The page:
“A further barrier to institutional adoption was the piecemeal approach to availability of technologies across the institution. Participants reported the need for a more coordinated approach to provision of technologies and their integration with existing systems and practices” (p.1277)
Probably right, clashes with their other requests for an approach that reflects the different disciplinary needs in the uni. How do we marry the two? How much flexibility is reasonable to ask of teachers?
Staff attitudes and skills
Is this where “culture” lives?
“including their skills and confidence in using the technology” (p.1275)
“A key step for broadening engagement is supporting staff to recognise the affordances of technology and how it might help them to maintain a high-quality learning experience for their students.
[teacher quote] There’s a lot of resistance to technology but if you can demonstrate something that’s going to reduce amount of time or genuinely going to make life easier then fine” (p.1275)
Want to know more about the tech can do – a question here is, for who. Making teaching easier or making learning better? Quote suggests the former.
What about their knowledge of ePedagogy? (I need to see what is in the Goodyear paper about competencies for teachers using eLearning. Be interesting to compare that to the Training Packages relating to eLearning too)
A big question I have, particularly when considering attitudes relating to insecurity and not knowing things – which some people will be reluctant to admit and instead find other excuses/reasons for avoiding Ed Tech (”it’s clunky” etc) – is how we can get past these and uncover peoples’ real reasons. It seems like a lot of this research is content to take what teachers say at face value and I suspect that this means that the genuine underlying issues are seldom addressed or resolved. There are also times when the attitudes can lead to poor behaviour – rudeness or abruptly dropping out of a discussion. (Most teachers are fine but it is a question of professionalism and entitlement, which can come back to culture)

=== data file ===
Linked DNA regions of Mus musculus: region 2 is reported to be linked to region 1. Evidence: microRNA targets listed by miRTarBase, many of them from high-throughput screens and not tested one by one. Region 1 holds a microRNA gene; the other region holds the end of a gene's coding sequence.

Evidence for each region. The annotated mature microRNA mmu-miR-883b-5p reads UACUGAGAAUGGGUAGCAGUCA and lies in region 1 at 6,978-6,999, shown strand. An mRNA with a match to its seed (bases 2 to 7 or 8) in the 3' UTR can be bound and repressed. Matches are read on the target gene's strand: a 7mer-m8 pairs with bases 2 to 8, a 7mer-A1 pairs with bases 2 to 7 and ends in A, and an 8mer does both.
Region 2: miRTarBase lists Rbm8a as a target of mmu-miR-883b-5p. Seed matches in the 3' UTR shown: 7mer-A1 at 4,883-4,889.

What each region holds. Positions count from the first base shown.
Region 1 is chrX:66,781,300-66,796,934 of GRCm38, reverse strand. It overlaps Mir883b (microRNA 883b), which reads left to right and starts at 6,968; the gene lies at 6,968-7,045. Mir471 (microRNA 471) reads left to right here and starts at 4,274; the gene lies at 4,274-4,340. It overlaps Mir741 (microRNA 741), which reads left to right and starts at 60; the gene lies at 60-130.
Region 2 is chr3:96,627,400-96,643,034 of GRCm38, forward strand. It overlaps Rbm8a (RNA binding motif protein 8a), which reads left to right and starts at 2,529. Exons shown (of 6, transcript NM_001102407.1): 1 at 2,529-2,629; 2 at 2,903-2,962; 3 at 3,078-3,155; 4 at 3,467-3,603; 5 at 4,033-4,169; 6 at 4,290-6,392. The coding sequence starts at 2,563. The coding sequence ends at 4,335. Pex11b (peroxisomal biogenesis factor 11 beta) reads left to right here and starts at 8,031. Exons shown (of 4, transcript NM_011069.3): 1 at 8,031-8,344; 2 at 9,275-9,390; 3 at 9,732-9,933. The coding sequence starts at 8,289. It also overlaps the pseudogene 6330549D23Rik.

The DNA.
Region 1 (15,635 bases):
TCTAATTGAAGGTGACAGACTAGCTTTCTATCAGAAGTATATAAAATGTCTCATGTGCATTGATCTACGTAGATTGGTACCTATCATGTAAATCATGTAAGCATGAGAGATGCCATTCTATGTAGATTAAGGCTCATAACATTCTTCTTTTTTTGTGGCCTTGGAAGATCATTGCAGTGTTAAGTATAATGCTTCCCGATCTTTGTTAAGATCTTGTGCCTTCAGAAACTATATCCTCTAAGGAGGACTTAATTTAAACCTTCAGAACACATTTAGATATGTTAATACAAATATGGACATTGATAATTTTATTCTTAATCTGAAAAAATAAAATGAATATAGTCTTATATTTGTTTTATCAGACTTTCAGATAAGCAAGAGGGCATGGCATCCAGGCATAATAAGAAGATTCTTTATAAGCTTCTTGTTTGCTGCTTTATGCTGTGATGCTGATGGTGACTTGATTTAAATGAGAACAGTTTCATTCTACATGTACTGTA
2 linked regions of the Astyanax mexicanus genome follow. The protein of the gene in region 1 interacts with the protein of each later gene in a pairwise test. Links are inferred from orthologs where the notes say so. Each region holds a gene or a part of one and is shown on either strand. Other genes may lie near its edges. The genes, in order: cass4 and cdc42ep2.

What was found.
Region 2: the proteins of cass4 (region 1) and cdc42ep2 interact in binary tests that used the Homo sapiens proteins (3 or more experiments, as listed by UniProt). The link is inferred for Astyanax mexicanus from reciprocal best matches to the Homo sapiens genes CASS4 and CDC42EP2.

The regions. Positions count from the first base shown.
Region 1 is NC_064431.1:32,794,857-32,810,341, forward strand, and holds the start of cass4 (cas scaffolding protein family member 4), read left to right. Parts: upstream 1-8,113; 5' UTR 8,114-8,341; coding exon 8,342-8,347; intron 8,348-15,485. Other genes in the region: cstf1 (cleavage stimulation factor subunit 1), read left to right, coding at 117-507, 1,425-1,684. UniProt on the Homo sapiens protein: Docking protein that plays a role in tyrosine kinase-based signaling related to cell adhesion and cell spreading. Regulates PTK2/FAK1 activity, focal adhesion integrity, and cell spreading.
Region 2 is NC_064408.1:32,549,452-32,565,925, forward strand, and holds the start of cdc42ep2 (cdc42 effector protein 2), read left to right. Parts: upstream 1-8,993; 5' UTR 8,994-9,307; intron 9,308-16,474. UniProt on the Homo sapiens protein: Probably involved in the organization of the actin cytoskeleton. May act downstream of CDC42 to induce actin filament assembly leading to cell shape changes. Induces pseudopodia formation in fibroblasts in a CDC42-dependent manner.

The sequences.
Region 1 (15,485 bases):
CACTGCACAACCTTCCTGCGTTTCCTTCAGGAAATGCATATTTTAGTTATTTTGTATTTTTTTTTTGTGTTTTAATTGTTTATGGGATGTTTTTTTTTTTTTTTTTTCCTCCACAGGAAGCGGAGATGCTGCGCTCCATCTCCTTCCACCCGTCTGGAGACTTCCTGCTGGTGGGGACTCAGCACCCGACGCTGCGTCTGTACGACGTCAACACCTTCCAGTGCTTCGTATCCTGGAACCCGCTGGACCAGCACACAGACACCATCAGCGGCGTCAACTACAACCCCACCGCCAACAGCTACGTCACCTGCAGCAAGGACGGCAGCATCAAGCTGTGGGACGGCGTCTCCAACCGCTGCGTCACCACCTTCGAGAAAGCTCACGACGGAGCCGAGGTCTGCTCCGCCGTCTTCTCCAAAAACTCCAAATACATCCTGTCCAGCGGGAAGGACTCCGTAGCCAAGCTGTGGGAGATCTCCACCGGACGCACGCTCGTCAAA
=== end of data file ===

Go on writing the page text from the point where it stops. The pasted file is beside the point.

In terms of addressing staff confidence, scaffolded academic dev training, with clear indicators of progress, might be valuable here. (Smart evidence – STELLAR eportfolios – Core competencies for e-teaching and some elective/specialisation units? This is basically rebuilding academic development at the ANU from the ground up)
“The findings highlighted the importance of a pedagogic-driven approach to implementation that supports staff in recognising the potential of technology to add value to students’ learning experiences. While staff recognised that support was available centrally, they suggested that it needed to be more closely tailored to the specific needs of staff and extended to include online guidance at point of need and communities of practice that facilitated sharing between colleagues” (p.1278)
These seems to strengthen the case for college/school level teams. I am well aware that teachers tend not to engage with academic development activities and resources outside their discipline area – which I think is partially tribal because the Bennett literature suggests that there are actually few differences in teaching design approaches from discipline to discipline. This seems like a good area for further investigation. What kind of research has been conducted into effectiveness (or desire for) centralised Academic Dev units vs those at a college level?